Raleigh Updates RX 1.0 and RX 2.0, Returns with RXW Women’s and Tamland Gravel Bikes

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Raleigh's RXW 1.0 Women's model features a mix of SRAM Apex, Rival and Force. © Cyclocross Magazine

Raleigh’s RXW 1.0 Women’s model features a mix of SRAM Apex, Rival and Force. © Cyclocross Magazine

Raleigh didn’t just launch a new RXS singlespeed at Sea Otter this year—the company also revamped both the high-end carbon models and their aluminum lower-tier offerings for 2015. Prices are expected to stay roughly the same as the 2014 lineups, but no MSRPs have been confirmed. Upgrades for the year include changes to wheels and tires, as well as to the component groups, and an overall weight reduction across the board.

The Raleigh RXW 1.0 Women’s bike is back in its third iteration (the 2014 model was reviewed back in Issue 23 of Cyclocross Magazine) with some tweaks and component changes. It features a mix of SRAM Apex, Rival and Force, with the same FSA cranks as past models.

Raleigh 2015 cyclocross bikes includes the RX 1.0 and RX 2.0 Women's models, with cantilever brakes. © Cyclocross Magazine

Raleigh 2015 cyclocross bikes includes the RX 1.0 and RX 2.0 Women’s models, with cantilever brakes. © Cyclocross Magazine

The Women’s model now comes in RXW and RXW Comp models, both with cantilever brakes. Why canti brakes? Raleigh’s experience with the Raleigh-Clement team has been that the women racers prefer the weight savings over disc brakes, and because they’re often lighter, may not require the extra power of discs. Still, Raleigh’s Brian Fornes suggests that this may be the last year of canti women’s models.

Available in sizes 48cm through 56cm, the  silver RXW Comp weighs in at 19.5 pounds, and is made with 6061 Double Butted Alloy with tapered head and seat tubes.  A flat oval down tube and seatstay with a PF30 bottom bracket complete the frame build, and the bike is kitted out with SRAM Force 11 speed with FSA Gossamer Pro Cranks 46x36t chainrings while stopping is handled with TRP RevoX alloy canti brakes. American Classic TCX rim brake wheels are 26mm wide and are paired with Clement Crusade PDX tires.

The RXW is available in the same sizes as the RXW Comp and gains just a pound for the same size. The frame remains the same, as does the drivetrain. The braking, however, is swapped from TRP to Tektro CR710 canti brakes, and the American Classic wheelset is replaced by Weinmann Momentum SL 23mm wide rims with Novatec Sealed bearing hubs and Clement MXP tires.

Raleigh's 2014 RX 2.0 won our Editors' Choice Award for best affordable bike, and moves to Clement tires and TRP Spyre brakes. © Cyclocross Magazine

Raleigh’s 2014 RX 2.0 won our Editors’ Choice Award for best affordable bike, and moves to Clement tires and TRP Spyre brakes. © Cyclocross Magazine

The Raleigh 2014 RX 2.0 won our Editors’ Choice Award for best affordable bike, and the changes for this year might make this an even better version! Unlike the women’s models and the RX 1.0, the 2.0 is disc brake-only, with Shimano 105 11 speed components. The crankset stays the same with the FSA Gossamer Pro Cranks 46x36t chainrings, and stopping power is now courtesy of TRP Spyre dual piston mechanical disc brakes. The build is finished off with Weinmann Impulse 23mm wide rims with Novatec sealed bearing hubs shod with Clement MXP tires.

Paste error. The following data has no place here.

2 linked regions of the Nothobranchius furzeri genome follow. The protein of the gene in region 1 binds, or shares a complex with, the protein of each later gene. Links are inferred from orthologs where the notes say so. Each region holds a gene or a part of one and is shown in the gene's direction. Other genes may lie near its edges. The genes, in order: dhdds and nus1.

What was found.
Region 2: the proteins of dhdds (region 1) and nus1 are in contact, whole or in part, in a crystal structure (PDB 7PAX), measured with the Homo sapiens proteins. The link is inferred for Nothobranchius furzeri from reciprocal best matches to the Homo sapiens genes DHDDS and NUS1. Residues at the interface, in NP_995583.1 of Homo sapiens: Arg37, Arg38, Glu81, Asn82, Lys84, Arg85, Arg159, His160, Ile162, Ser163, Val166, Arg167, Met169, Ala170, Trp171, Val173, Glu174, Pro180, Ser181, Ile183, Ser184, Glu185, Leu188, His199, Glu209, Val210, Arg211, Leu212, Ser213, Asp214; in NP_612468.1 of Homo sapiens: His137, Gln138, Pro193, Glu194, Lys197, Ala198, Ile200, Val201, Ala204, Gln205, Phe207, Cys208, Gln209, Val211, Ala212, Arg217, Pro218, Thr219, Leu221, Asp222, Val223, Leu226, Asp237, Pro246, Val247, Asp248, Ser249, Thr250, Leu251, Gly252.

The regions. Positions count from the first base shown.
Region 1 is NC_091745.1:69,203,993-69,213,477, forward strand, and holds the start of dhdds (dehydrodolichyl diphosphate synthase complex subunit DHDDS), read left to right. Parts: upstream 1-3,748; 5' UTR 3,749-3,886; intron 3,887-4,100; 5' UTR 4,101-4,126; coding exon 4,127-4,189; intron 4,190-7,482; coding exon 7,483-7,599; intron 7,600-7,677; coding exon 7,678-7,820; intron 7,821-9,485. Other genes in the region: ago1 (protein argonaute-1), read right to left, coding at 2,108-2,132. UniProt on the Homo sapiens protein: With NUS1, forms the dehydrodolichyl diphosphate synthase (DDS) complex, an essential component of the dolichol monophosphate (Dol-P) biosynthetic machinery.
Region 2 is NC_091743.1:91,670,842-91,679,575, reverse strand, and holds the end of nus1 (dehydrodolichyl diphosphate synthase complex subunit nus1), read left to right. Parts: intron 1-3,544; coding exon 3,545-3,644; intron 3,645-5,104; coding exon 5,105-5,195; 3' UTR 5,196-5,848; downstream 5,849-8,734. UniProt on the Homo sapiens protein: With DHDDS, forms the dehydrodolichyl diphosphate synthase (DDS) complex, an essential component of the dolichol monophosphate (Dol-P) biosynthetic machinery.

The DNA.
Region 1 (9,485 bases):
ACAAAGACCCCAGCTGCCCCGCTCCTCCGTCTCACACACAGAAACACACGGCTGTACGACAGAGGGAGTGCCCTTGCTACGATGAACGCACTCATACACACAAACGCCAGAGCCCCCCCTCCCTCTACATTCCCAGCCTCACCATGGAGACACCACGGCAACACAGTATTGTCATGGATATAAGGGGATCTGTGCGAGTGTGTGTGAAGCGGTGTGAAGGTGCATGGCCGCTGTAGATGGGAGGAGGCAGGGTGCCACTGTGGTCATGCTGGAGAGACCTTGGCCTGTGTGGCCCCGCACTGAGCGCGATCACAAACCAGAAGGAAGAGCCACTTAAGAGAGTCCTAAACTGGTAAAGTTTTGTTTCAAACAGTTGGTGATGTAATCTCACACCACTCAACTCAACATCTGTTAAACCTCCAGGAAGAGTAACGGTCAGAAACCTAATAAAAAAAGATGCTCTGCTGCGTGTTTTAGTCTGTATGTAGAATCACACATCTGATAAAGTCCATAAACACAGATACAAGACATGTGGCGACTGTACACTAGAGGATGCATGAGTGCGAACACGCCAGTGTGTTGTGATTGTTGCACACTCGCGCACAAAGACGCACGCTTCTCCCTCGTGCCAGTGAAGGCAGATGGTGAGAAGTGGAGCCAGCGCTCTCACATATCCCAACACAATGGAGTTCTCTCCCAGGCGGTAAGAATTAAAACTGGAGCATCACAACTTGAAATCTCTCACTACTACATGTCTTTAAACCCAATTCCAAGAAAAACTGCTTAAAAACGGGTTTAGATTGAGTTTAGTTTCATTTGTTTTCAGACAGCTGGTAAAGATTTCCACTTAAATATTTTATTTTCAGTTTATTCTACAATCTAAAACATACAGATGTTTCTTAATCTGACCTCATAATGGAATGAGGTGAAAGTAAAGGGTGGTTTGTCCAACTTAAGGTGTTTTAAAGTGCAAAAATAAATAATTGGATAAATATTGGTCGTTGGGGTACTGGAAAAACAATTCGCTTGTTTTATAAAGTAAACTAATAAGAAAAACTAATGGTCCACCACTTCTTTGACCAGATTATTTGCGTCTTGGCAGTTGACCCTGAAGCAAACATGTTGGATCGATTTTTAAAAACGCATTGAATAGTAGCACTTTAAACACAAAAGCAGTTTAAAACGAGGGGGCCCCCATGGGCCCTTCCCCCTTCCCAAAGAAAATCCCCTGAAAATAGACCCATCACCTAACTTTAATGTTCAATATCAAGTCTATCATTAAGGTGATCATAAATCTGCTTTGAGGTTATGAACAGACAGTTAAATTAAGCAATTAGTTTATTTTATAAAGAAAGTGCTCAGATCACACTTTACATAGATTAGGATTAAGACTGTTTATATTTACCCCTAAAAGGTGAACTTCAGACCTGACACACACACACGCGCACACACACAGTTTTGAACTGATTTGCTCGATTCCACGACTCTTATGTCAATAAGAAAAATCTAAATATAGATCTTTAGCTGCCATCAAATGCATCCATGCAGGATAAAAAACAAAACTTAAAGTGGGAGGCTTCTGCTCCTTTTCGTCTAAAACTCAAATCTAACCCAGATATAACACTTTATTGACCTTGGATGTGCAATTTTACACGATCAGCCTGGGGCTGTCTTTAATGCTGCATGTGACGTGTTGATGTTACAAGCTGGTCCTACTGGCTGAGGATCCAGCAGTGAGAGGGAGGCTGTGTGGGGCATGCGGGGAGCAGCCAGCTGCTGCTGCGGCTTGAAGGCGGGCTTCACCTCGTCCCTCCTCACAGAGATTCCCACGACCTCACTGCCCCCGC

Raleigh's 2015 RX 1.0 is the sleeper value, with SRAM Rival and Force, Tektro cantis and an FSA Gossamer crank, for around $1550. © Cyclocross Magazine

Raleigh’s 2015 RX 1.0 is the sleeper value, with SRAM Rival and Force, Tektro cantis and an FSA Gossamer crank, for around $1550. © Cyclocross Magazine

The RX1.0 shares the same components and frame materials as the women’s version, the only differences are in geometry and sizes available (52cm to 62cm), which accounts for the added pound in weight over the RX 2.0.

Raleigh 2015 Tamland, a late release in 2013, will come back unchanged for 2015. © Cyclocross Magazine

Raleigh 2015 Tamland, a late release in 2013, will come back unchanged for 2015. © Cyclocross Magazine

The popular late-release 2014 Tamland gravel bikes we unveiled last year at Dealer Camp returns unchanged for this year. The Reynolds 631 steel gravel bike sold out in 2013, but should be in stores again shortly. Make sure you’re subscribed for Issue 25′s review of the Tamland 2, a bike designed more for gravel than ’cross, but with a ’cross-y enough style that racers may want to consider it as a double-duty machine. The company also will bring back the Tamland 1 gravel bike, with its more affordable component build.

Missed some of the latest cyclocross and gravel bikes, tires and gear from Sea Otter? Check out all of our tech goodies from Sea Otter 2014. It keeps growing.

 

 

Cyclocross Magazine, Issue 22, Print and digital subscriptionsHave you subscribed yet? You're missing out if not. Get all-original content and your cyclocross fix throughout the year with a subscription and Issue 23 back copy, with features on Lars van der Haar, Jonathan Page, Elle Anderson and more!
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1 comments
craigmacintyre
craigmacintyre

While I think the argument used for canti's on women's bikes is a bit miopic I have to say that for RACING cross in all but the worst conditions, I prefer canti's.  On gravel, it is a toss up with the nod going to discs for high speed dry conditions (I have blown through disc pads on a 100 mile gravel grinder - nothing like NO brakes on rough gravel descents in swampy conditions to make you appreciate canti's).

I will actually rue the day that canti's are gone on cross bikes ... I guess I am a luddite

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